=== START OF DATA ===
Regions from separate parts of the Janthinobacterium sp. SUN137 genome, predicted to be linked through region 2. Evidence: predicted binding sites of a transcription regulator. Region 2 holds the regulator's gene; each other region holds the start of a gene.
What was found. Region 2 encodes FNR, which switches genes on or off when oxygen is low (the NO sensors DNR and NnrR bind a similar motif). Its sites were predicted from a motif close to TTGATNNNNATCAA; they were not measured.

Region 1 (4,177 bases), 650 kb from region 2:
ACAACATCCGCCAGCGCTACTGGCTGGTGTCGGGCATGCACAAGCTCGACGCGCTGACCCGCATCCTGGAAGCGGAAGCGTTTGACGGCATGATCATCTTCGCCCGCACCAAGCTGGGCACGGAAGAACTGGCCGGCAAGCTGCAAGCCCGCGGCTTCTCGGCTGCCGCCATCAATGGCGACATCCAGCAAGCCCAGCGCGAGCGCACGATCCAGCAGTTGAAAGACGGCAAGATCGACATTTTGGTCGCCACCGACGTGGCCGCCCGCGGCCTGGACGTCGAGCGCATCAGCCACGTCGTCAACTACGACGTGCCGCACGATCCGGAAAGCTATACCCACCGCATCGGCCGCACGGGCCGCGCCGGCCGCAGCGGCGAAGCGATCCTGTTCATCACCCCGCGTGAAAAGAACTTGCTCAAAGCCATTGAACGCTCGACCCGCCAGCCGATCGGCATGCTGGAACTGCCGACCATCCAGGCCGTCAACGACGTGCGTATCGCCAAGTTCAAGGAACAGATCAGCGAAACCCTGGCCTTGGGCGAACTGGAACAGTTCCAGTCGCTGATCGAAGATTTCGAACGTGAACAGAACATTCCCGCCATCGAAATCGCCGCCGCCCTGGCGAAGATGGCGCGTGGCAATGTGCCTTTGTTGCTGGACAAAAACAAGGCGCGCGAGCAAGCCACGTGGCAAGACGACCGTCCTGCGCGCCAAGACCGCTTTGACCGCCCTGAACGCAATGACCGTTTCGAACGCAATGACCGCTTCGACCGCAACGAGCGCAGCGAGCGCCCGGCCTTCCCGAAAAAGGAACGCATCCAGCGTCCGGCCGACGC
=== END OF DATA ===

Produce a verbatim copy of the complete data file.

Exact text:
Regions from separate parts of the Janthinobacterium sp. SUN137 genome, predicted to be linked through region 2. Evidence: predicted binding sites of a transcription regulator. Region 2 holds the regulator's gene; each other region holds the start of a gene.
What was found. Region 2 encodes FNR, which switches genes on or off when oxygen is low (the NO sensors DNR and NnrR bind a similar motif). Its sites were predicted from a motif close to TTGATNNNNATCAA; they were not measured.

Region 1 (4,177 bases), 650 kb from region 2:
ACAACATCCGCCAGCGCTACTGGCTGGTGTCGGGCATGCACAAGCTCGACGCGCTGACCCGCATCCTGGAAGCGGAAGCGTTTGACGGCATGATCATCTTCGCCCGCACCAAGCTGGGCACGGAAGAACTGGCCGGCAAGCTGCAAGCCCGCGGCTTCTCGGCTGCCGCCATCAATGGCGACATCCAGCAAGCCCAGCGCGAGCGCACGATCCAGCAGTTGAAAGACGGCAAGATCGACATTTTGGTCGCCACCGACGTGGCCGCCCGCGGCCTGGACGTCGAGCGCATCAGCCACGTCGTCAACTACGACGTGCCGCACGATCCGGAAAGCTATACCCACCGCATCGGCCGCACGGGCCGCGCCGGCCGCAGCGGCGAAGCGATCCTGTTCATCACCCCGCGTGAAAAGAACTTGCTCAAAGCCATTGAACGCTCGACCCGCCAGCCGATCGGCATGCTGGAACTGCCGACCATCCAGGCCGTCAACGACGTGCGTATCGCCAAGTTCAAGGAACAGATCAGCGAAACCCTGGCCTTGGGCGAACTGGAACAGTTCCAGTCGCTGATCGAAGATTTCGAACGTGAACAGAACATTCCCGCCATCGAAATCGCCGCCGCCCTGGCGAAGATGGCGCGTGGCAATGTGCCTTTGTTGCTGGACAAAAACAAGGCGCGCGAGCAAGCCACGTGGCAAGACGACCGTCCTGCGCGCCAAGACCGCTTTGACCGCCCTGAACGCAATGACCGTTTCGAACGCAATGACCGCTTCGACCGCAACGAGCGCAGCGAGCGCCCGGCCTTCCCGAAAAAGGAACGCATCCAGCGTCCGGCCGACGC